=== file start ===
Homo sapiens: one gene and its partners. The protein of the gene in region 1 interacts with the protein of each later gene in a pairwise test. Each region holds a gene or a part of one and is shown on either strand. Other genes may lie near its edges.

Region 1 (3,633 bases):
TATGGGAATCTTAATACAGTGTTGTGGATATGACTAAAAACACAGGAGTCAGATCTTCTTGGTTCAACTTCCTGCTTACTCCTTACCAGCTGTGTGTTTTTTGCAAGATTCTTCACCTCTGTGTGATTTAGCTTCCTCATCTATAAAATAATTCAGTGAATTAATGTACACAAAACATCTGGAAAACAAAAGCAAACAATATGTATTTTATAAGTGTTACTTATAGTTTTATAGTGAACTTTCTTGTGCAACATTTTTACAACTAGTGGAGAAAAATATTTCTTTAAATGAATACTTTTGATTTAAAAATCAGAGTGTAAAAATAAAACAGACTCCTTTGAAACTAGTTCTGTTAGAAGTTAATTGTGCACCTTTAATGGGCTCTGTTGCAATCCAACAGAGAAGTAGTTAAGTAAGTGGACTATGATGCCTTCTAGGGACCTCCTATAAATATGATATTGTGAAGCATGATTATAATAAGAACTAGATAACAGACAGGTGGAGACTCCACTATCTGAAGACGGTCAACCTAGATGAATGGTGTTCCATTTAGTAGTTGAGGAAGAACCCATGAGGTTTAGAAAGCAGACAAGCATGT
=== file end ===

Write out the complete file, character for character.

Homo sapiens: one gene and its partners. The protein of the gene in region 1 interacts with the protein of each later gene in a pairwise test. Each region holds a gene or a part of one and is shown on either strand. Other genes may lie near its edges.

Region 1 (3,633 bases):
TATGGGAATCTTAATACAGTGTTGTGGATATGACTAAAAACACAGGAGTCAGATCTTCTTGGTTCAACTTCCTGCTTACTCCTTACCAGCTGTGTGTTTTTTGCAAGATTCTTCACCTCTGTGTGATTTAGCTTCCTCATCTATAAAATAATTCAGTGAATTAATGTACACAAAACATCTGGAAAACAAAAGCAAACAATATGTATTTTATAAGTGTTACTTATAGTTTTATAGTGAACTTTCTTGTGCAACATTTTTACAACTAGTGGAGAAAAATATTTCTTTAAATGAATACTTTTGATTTAAAAATCAGAGTGTAAAAATAAAACAGACTCCTTTGAAACTAGTTCTGTTAGAAGTTAATTGTGCACCTTTAATGGGCTCTGTTGCAATCCAACAGAGAAGTAGTTAAGTAAGTGGACTATGATGCCTTCTAGGGACCTCCTATAAATATGATATTGTGAAGCATGATTATAATAAGAACTAGATAACAGACAGGTGGAGACTCCACTATCTGAAGACGGTCAACCTAGATGAATGGTGTTCCATTTAGTAGTTGAGGAAGAACCCATGAGGTTTAGAAAGCAGACAAGCATGT